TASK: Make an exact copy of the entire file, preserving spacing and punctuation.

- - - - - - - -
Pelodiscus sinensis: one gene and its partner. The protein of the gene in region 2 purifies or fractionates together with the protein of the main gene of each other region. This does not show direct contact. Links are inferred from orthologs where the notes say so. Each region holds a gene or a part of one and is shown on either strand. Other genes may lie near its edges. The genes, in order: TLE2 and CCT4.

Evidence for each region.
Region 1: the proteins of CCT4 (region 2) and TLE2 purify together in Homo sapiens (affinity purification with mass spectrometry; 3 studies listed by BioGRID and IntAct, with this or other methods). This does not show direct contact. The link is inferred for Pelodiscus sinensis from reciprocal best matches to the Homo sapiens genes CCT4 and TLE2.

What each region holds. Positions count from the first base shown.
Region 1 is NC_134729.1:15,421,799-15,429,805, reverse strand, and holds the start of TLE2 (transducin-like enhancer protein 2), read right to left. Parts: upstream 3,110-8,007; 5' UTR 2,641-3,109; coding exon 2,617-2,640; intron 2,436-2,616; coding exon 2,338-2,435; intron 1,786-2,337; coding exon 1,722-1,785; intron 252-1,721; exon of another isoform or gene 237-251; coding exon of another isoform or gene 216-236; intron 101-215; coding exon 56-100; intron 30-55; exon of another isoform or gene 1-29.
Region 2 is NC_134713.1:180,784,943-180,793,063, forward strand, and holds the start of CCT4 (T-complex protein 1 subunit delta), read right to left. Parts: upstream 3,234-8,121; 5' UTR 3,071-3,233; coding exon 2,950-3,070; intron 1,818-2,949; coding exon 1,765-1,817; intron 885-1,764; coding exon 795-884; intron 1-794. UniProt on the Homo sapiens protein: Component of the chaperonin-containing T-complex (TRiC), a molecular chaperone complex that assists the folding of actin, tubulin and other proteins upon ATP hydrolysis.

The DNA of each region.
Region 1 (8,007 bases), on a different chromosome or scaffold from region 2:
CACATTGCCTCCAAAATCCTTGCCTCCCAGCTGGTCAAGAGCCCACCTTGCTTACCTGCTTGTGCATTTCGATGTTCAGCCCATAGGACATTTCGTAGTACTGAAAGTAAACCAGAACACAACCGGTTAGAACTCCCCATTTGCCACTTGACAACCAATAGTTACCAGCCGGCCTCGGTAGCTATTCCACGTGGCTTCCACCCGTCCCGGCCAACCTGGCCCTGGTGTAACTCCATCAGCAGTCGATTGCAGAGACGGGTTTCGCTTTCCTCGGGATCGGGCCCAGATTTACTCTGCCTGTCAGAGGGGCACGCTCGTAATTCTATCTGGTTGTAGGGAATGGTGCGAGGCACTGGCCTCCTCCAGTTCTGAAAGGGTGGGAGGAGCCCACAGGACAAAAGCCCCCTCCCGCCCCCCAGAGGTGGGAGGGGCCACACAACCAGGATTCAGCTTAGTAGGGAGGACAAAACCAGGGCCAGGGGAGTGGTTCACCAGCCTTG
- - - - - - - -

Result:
Pelodiscus sinensis: one gene and its partner. The protein of the gene in region 2 purifies or fractionates together with the protein of the main gene of each other region. This does not show direct contact. Links are inferred from orthologs where the notes say so. Each region holds a gene or a part of one and is shown on either strand. Other genes may lie near its edges. The genes, in order: TLE2 and CCT4.

Evidence for each region.
Region 1: the proteins of CCT4 (region 2) and TLE2 purify together in Homo sapiens (affinity purification with mass spectrometry; 3 studies listed by BioGRID and IntAct, with this or other methods). This does not show direct contact. The link is inferred for Pelodiscus sinensis from reciprocal best matches to the Homo sapiens genes CCT4 and TLE2.

What each region holds. Positions count from the first base shown.
Region 1 is NC_134729.1:15,421,799-15,429,805, reverse strand, and holds the start of TLE2 (transducin-like enhancer protein 2), read right to left. Parts: upstream 3,110-8,007; 5' UTR 2,641-3,109; coding exon 2,617-2,640; intron 2,436-2,616; coding exon 2,338-2,435; intron 1,786-2,337; coding exon 1,722-1,785; intron 252-1,721; exon of another isoform or gene 237-251; coding exon of another isoform or gene 216-236; intron 101-215; coding exon 56-100; intron 30-55; exon of another isoform or gene 1-29.
Region 2 is NC_134713.1:180,784,943-180,793,063, forward strand, and holds the start of CCT4 (T-complex protein 1 subunit delta), read right to left. Parts: upstream 3,234-8,121; 5' UTR 3,071-3,233; coding exon 2,950-3,070; intron 1,818-2,949; coding exon 1,765-1,817; intron 885-1,764; coding exon 795-884; intron 1-794. UniProt on the Homo sapiens protein: Component of the chaperonin-containing T-complex (TRiC), a molecular chaperone complex that assists the folding of actin, tubulin and other proteins upon ATP hydrolysis.

The DNA of each region.
Region 1 (8,007 bases), on a different chromosome or scaffold from region 2:
CACATTGCCTCCAAAATCCTTGCCTCCCAGCTGGTCAAGAGCCCACCTTGCTTACCTGCTTGTGCATTTCGATGTTCAGCCCATAGGACATTTCGTAGTACTGAAAGTAAACCAGAACACAACCGGTTAGAACTCCCCATTTGCCACTTGACAACCAATAGTTACCAGCCGGCCTCGGTAGCTATTCCACGTGGCTTCCACCCGTCCCGGCCAACCTGGCCCTGGTGTAACTCCATCAGCAGTCGATTGCAGAGACGGGTTTCGCTTTCCTCGGGATCGGGCCCAGATTTACTCTGCCTGTCAGAGGGGCACGCTCGTAATTCTATCTGGTTGTAGGGAATGGTGCGAGGCACTGGCCTCCTCCAGTTCTGAAAGGGTGGGAGGAGCCCACAGGACAAAAGCCCCCTCCCGCCCCCCAGAGGTGGGAGGGGCCACACAACCAGGATTCAGCTTAGTAGGGAGGACAAAACCAGGGCCAGGGGAGTGGTTCACCAGCCTTG